On paper Nancy Gibson and Jennifer Murray might come across as totally different. They’re two decades apart in age, come from opposite coasts and have totally different career credentials. Gibson grew up in Ohio and began her career on Wall Street working at Merrill Lynch and Lehman Brothers, while California-native Murray is a former designer rep at The News showroom in New York who moonlights as a DJ. But, don’t be fooled. The two ladies behind ultra-cool line Edith A. Miller have much more in common than a love for striped T-shirts. They share the same fiercely independent, entrepreneurial spirit that translates into their subtly baddass signature tees.
It all started in 2009, when Nancy and Jennifer ran into each other at a party in Fire Island wearing the same vintage, striped Robert P. Miller T-shirt. They immediately bonded, and the seed for their line was planted right then and there. Research lead them to discover that the shirts they so loved were made at an old knitting mill in eastern Pennsylvania that has been around over 100 years. Obsessed with the idea of American heritage, they chose the very same factory to produce a line of basic tees made from 100% American cotton, which they called Edith A. Miller—a nod to it's stripey, homegrown forbearer.
A few years after launching, Edith A. Miller stays true to its vintage-inspired, heritage-minded roots and includes a range of super-soft separates in mixed stripes, camo and solids. Though still without its own e-commerce site (it’s in the works), the line is carried at hip e-boutiques like Bona Drag and Need Supply, as well as bigger retailers like Barneys and J. Crew. I caught up with the super-busy, highly-spirited designers to learn just how obsessed they are with stripes and mills, as well as how diverse ladies like Jane Birkin, Gloria Steinem and even Sharon Stone have influenced their designs.
Did you both always love fashion? Nancy Gibson: My parents were immigrants and we grew up among other immigrant families and so there was an old-world style of showing respect by dressing up to attend things. My mom went to "uniform school," so we wore kilts and berets and gloves, and my dad believed in polished shoes, so it was all very ladylike-military. When I got to high-school my inner le garcon emerged, and I didn't want to wear hosiery or make-up or do all the frilly stuff my two older sisters were obsessed with, so I became a student activist and we won the right to wear jeans! Jennifer Murray: I started dressing myself at three-years-old and wouldn't let my parents pick out a thing for me after that. They thought it was fun so they let me do my thing. In high school I begged for a sewing machine to make my own clothes and take what I had found at garage sales and transform them. I started a wallet company called Pick Pocket made of old denim. Each wallet had a pocket for a guitar pick. Overall, I loved clothes and fashion and making things my own. I always had fun with it!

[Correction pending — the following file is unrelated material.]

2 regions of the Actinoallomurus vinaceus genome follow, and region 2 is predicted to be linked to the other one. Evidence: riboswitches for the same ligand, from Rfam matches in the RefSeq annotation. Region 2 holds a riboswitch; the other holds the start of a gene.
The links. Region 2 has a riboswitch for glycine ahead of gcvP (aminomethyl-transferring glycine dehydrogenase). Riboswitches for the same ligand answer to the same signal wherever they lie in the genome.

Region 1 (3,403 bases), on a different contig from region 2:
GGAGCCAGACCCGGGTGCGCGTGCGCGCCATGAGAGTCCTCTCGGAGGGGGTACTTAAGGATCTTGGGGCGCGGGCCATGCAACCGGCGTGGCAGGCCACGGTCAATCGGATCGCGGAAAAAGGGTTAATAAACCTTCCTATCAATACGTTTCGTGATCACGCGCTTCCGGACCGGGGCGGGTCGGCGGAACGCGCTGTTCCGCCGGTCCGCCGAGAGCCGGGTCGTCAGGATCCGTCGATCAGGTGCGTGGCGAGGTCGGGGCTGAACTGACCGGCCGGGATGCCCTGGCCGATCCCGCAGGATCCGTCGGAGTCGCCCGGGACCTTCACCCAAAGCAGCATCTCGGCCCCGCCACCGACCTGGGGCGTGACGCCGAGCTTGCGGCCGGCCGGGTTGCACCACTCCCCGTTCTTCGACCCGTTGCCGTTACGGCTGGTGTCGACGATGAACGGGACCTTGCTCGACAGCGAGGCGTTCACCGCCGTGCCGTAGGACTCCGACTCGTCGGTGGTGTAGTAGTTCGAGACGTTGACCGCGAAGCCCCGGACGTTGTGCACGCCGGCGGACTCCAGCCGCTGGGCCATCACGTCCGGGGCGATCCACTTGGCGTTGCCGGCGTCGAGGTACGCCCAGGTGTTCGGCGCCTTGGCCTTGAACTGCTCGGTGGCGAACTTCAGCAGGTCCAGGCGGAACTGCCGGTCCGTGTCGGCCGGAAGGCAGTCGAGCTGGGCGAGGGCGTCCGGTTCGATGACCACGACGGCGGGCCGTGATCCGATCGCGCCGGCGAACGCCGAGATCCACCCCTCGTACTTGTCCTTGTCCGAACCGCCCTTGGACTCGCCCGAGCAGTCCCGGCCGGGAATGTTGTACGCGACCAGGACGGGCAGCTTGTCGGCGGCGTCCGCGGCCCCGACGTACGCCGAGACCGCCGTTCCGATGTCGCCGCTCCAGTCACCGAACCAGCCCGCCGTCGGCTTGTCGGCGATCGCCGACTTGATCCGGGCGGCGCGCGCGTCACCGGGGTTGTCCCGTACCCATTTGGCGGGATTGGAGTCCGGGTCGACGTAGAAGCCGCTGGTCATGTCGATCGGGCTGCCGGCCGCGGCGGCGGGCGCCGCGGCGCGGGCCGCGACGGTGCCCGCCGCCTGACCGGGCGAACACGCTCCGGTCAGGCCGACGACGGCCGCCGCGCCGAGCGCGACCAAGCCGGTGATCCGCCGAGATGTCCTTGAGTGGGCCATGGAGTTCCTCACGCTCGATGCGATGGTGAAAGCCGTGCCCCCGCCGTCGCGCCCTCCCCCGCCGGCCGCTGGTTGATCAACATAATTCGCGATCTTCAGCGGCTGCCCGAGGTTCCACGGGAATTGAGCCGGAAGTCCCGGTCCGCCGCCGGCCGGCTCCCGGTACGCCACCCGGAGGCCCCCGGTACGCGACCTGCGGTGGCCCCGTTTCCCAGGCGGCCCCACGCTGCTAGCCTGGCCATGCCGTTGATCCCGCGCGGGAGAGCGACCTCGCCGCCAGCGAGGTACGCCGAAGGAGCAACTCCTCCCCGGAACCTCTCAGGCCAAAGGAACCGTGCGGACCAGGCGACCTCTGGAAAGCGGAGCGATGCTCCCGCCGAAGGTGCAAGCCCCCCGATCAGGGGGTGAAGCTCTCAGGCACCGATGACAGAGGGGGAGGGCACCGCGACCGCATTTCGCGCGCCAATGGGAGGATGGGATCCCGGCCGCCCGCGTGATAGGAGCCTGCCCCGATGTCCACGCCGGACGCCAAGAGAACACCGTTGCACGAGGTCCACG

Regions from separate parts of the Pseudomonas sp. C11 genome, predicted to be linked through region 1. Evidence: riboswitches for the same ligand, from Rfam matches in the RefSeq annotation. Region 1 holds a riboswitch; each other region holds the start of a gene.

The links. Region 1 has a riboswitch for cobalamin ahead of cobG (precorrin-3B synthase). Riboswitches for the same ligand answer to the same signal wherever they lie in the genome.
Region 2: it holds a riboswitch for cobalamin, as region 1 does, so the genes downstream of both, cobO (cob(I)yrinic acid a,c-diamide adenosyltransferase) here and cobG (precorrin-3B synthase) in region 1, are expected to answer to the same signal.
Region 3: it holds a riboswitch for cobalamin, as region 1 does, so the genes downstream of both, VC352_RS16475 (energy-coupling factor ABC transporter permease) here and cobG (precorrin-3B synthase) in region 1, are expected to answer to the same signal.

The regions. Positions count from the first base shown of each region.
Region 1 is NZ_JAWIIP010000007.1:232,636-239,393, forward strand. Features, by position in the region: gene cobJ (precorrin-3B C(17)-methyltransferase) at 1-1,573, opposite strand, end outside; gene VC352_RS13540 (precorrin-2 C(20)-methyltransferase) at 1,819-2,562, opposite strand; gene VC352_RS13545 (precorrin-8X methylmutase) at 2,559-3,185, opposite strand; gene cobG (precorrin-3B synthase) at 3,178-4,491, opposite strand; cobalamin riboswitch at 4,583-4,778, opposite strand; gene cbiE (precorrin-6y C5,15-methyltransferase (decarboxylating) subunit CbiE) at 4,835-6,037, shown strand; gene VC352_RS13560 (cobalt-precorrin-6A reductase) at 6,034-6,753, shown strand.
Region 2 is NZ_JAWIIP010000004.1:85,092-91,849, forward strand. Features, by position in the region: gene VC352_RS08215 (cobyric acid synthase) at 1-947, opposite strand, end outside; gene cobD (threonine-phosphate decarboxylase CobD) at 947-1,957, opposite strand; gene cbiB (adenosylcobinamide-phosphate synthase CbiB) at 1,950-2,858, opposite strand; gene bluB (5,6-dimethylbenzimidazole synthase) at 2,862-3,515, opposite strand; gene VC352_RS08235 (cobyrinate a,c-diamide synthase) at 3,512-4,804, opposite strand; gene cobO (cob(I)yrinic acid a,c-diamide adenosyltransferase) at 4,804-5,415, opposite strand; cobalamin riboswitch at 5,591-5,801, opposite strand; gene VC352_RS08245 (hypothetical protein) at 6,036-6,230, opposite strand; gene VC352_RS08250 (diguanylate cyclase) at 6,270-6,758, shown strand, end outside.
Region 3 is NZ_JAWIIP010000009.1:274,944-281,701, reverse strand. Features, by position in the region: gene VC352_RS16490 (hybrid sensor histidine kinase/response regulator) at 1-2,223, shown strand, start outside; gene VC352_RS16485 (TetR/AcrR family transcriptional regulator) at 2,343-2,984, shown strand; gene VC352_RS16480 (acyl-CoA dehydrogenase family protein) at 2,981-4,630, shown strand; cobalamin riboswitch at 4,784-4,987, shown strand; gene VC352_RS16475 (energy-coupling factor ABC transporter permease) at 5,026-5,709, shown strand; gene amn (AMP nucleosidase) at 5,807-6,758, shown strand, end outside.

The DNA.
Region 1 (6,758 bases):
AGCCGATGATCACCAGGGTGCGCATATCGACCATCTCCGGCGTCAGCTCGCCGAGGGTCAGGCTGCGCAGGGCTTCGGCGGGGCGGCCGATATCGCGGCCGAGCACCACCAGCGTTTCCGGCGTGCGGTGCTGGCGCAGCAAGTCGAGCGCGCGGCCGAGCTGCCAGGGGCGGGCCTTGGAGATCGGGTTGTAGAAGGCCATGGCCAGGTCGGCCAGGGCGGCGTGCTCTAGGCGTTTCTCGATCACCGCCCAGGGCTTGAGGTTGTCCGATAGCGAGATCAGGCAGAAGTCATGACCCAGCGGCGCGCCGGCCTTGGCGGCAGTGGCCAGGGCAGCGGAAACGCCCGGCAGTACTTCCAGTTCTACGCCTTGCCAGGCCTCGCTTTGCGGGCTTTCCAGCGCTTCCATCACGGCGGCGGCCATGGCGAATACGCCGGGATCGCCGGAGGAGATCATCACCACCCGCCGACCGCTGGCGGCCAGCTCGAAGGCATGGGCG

Jennifer, what brought you to NYC from California? What were you doing prior to launching the line? J: After graduating from FIDM, I was working at Maxfield in LA--really soaking in the best designers and learning a lot about the history of fashion and design. In 2006 my boyfriend at the time--soon to be my husband--was offered a job designing at Earnest Sewn in NYC, and I decided to come with him. While working at Maxfield I met Stella Ishii, owner of The News Showroom, and she had said that if I ended up in New York, to give her a call. That led to a job doing sales at her showroom for about three and half years and then moving on to run the Maryam Nassir Zadeh showroom for another two years. That’s when Nancy and I met and the Edith journey began.
How did the two of you meet and how did you end up deciding to partner up on the line? N: I ran into Jenn at Wool and The Gang and we just started talking about a million topics and inspirations at once. We just had an easy and supportive communication from the start of our friendship. J: It was at an event on Fire Island in early August 2010; we both had on different versions of beachy Robert P. Miller shirts, and we started talking about how much we each loved these 'new-vintage' tees, and we just kept on talking about it, and we're still talking about it! And then the line was born.